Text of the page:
The next day, the nurses helped me up and I showered, fighting nausea and dizziness. I was still bleeding very heavily, but they let me sit up and try nursing again. The day after, they sent me back to the shelter, with this tiny little girl.

The shelter staff was very alarmed. Here I was, pale as a ghost, anemic, sick, still fighting depression and exhausted, with this premie-sized newborn. The first night, I was up all night attempting to nurse my baby, crying with her, and the shelter staff grew more nervous. The next night was the same. By Friday, I took my now listless baby back to the hospital, where she was admitted for jaundice and put on formula.

Friday night, I slept beside her crib, feeding her every hour. Saturday, the hospital was ready to release her, and I waited for the paperwork, anxious to take my baby home again.

It was 9 pm at night when a man came into my room. He asked me to step outside into the hallway, and informed me he was so sorry, but I wasn't going to be able to take my baby home. The shelter had said they weren't comfortable with me being anemic and sick and my daughter being so tiny, to allow me to keep my baby there. So I sobbed as the social worker took my daughter, bundled up in her little car seat away to foster care.

I sat in the hospital lobby room, unsure of what to do, stunned. I was a new mom, foggy with blood loss, illness, depression and grief. I called the aunt that had attended my delivery, and she came and got me. I crawled into a mattress on the floor they gave me, and slept. I don't remember much of that weekend.

Monday morning, a new social worker met with me, to tell me my options. I desperately wanted my daughter back, and begged my aunt and uncle to let me stay with them. They refused, and I turned to the social worker. She told me of another shelter I could stay at, and helped me apply. I returned to the first, and gathered up my things, and moved into the new shelter.

Within a week, my daughter was returned to my care. I was ecstatic all over again. For about 3 days, I only put her down so I could sleep some. I lived in terror that someone would take her again. But as the days went by, I grew more secure, and settled into this new role as mom.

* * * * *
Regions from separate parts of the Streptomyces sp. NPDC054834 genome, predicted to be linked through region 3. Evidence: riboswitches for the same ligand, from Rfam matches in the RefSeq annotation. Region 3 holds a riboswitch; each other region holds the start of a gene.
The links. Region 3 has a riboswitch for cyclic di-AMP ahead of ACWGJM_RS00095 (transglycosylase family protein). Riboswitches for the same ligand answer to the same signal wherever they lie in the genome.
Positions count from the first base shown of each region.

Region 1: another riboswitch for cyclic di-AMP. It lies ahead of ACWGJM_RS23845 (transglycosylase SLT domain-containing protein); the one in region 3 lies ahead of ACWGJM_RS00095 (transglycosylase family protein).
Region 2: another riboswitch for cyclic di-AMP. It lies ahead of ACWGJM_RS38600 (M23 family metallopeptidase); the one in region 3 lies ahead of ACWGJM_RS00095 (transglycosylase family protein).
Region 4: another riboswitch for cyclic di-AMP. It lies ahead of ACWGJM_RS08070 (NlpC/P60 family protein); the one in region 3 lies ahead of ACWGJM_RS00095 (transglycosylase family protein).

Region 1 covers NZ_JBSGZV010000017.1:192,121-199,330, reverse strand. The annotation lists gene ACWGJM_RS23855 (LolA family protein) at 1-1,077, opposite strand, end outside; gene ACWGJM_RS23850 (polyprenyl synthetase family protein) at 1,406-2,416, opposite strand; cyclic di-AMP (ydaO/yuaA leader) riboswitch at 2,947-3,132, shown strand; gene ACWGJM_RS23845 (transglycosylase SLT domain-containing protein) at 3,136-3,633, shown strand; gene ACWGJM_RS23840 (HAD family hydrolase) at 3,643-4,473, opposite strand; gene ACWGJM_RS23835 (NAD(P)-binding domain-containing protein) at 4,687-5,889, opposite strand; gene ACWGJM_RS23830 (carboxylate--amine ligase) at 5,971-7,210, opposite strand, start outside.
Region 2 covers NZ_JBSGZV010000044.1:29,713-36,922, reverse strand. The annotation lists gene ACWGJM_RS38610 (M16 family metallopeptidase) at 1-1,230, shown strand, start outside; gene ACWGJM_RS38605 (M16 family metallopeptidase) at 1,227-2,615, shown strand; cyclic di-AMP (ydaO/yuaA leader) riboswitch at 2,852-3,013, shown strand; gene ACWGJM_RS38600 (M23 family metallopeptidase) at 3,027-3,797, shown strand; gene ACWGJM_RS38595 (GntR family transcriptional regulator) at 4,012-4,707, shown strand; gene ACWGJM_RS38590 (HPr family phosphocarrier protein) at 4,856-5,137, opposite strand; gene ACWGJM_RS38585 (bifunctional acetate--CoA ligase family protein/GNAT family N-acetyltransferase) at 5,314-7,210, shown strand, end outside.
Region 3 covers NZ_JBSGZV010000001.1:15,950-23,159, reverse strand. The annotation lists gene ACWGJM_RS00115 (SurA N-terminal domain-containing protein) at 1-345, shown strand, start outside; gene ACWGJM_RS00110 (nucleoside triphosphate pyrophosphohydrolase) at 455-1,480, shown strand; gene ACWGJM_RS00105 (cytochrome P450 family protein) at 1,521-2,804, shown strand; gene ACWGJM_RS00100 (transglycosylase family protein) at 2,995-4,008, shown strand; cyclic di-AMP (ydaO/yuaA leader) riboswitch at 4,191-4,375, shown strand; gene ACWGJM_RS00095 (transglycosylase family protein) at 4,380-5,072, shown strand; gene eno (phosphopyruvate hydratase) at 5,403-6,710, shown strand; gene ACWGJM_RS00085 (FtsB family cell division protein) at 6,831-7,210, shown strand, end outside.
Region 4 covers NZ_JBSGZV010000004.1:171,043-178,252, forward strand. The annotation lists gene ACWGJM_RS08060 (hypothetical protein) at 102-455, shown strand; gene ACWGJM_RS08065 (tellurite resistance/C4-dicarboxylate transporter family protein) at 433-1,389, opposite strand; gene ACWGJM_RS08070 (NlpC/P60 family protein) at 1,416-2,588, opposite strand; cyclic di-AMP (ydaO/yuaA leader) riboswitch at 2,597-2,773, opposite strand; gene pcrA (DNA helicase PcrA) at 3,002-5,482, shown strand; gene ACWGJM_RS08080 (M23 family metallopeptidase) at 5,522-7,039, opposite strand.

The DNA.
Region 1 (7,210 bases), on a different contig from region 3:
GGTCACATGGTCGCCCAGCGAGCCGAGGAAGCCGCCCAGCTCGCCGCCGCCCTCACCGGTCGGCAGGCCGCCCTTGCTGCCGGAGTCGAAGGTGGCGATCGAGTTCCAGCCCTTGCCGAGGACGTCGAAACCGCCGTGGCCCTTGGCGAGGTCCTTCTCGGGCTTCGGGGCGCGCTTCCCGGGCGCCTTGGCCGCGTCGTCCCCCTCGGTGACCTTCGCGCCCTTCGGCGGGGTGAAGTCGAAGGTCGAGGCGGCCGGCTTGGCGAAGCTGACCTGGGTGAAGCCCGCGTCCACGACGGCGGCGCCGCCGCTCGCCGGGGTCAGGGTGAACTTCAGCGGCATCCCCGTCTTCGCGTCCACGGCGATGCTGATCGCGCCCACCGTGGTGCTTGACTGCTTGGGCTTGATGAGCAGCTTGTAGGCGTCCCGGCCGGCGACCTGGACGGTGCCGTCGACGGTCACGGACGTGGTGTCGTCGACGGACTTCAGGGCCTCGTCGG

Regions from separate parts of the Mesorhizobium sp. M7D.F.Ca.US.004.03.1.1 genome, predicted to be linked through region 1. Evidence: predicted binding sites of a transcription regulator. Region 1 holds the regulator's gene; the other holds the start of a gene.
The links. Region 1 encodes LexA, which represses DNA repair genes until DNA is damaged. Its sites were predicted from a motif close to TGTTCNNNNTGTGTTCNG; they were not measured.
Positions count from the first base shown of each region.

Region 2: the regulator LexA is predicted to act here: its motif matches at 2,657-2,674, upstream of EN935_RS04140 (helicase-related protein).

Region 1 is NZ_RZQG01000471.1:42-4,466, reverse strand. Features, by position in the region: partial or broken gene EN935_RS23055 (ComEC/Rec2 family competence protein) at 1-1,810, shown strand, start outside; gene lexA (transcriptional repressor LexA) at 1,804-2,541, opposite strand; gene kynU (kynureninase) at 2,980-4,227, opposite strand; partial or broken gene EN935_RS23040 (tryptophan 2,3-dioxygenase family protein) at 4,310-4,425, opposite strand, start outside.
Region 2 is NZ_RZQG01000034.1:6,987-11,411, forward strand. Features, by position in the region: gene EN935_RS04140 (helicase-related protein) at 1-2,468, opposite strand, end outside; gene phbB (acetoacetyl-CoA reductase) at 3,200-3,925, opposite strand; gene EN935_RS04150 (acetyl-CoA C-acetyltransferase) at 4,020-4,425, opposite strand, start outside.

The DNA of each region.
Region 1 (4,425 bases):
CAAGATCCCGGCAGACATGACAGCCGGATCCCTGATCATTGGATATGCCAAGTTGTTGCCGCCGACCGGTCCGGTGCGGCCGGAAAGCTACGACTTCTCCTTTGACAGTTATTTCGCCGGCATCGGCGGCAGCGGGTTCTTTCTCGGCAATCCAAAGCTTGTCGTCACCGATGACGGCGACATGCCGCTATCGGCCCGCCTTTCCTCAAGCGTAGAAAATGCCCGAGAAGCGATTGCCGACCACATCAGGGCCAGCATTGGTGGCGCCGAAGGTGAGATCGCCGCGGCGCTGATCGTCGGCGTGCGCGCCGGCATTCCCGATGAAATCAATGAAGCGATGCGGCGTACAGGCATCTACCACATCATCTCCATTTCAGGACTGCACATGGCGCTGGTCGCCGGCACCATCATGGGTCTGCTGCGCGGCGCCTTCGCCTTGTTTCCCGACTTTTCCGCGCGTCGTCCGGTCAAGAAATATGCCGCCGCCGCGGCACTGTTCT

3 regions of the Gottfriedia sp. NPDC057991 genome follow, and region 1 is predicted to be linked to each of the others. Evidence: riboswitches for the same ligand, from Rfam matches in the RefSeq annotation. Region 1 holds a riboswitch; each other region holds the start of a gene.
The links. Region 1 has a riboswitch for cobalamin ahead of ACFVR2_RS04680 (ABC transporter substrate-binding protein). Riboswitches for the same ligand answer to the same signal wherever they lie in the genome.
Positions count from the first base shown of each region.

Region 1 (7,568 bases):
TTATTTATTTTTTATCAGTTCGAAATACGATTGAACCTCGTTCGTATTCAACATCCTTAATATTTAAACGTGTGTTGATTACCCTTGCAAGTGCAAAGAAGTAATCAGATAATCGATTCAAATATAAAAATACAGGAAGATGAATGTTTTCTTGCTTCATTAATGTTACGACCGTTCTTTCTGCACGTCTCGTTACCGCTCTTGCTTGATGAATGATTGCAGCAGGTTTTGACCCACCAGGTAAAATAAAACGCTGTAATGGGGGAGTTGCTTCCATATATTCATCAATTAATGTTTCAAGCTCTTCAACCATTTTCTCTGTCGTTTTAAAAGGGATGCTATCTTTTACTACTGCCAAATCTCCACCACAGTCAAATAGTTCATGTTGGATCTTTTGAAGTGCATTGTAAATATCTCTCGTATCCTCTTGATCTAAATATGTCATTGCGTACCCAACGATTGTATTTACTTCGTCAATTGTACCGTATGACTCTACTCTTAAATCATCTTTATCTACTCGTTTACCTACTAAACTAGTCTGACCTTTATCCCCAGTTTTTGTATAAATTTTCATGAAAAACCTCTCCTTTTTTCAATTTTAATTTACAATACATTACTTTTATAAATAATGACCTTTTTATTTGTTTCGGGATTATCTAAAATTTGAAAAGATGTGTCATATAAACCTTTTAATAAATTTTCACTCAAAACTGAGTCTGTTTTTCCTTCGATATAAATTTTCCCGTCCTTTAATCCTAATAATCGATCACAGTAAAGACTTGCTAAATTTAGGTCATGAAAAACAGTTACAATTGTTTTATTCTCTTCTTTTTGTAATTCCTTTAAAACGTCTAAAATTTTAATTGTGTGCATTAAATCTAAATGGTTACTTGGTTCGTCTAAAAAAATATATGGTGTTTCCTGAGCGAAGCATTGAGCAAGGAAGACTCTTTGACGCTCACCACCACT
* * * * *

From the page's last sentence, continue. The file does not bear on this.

There were more challenges to face in the coming months and years, but motherhood changed me forever. I discovered I was stronger than I had ever thought, and that my daughter somehow gave me the promise that I would always have the strength I needed to face anything.

Tuesday, 8 September 2015

Homeschooling 101: Deschooling

Deschooling is a process of retraining and refocusing kids and their parents out of a public school mentality and attitude towards learning. The idea is to figure out that learning does not require a text book, a test, a worksheet or a teacher. Learning can happen anywhere. It is actually more important for the parents to "deschool" than the children, especially if you are pulling your children out in older grades. 

So what does it look like?

Specifically, you'll avoid worksheets and workbooks, you won't do tests, or sit down with one person lecturing and another listening. You will read lots and lots, but they won't be textbooks, just books on topics you enjoy. You will do projects perhaps, but these will be messy and fun and fascinating. You will go places - the store, the library, a museum, the zoo, the symphony, the movies, etc. You won't be sitting at a desk or the kitchen table answering questions out of a textbook. You might sit at the kitchen table eating a snack and talking about questions. You won't be lecturing your kids on the specifics of algebra, but you might watch a YouTube video on math in nature. You won't be cutting and pasting worksheets, but you might cut out magazine letters to create poetry art, or write a letter to the editor of your newspaper, or volunteer at a local homeless shelter.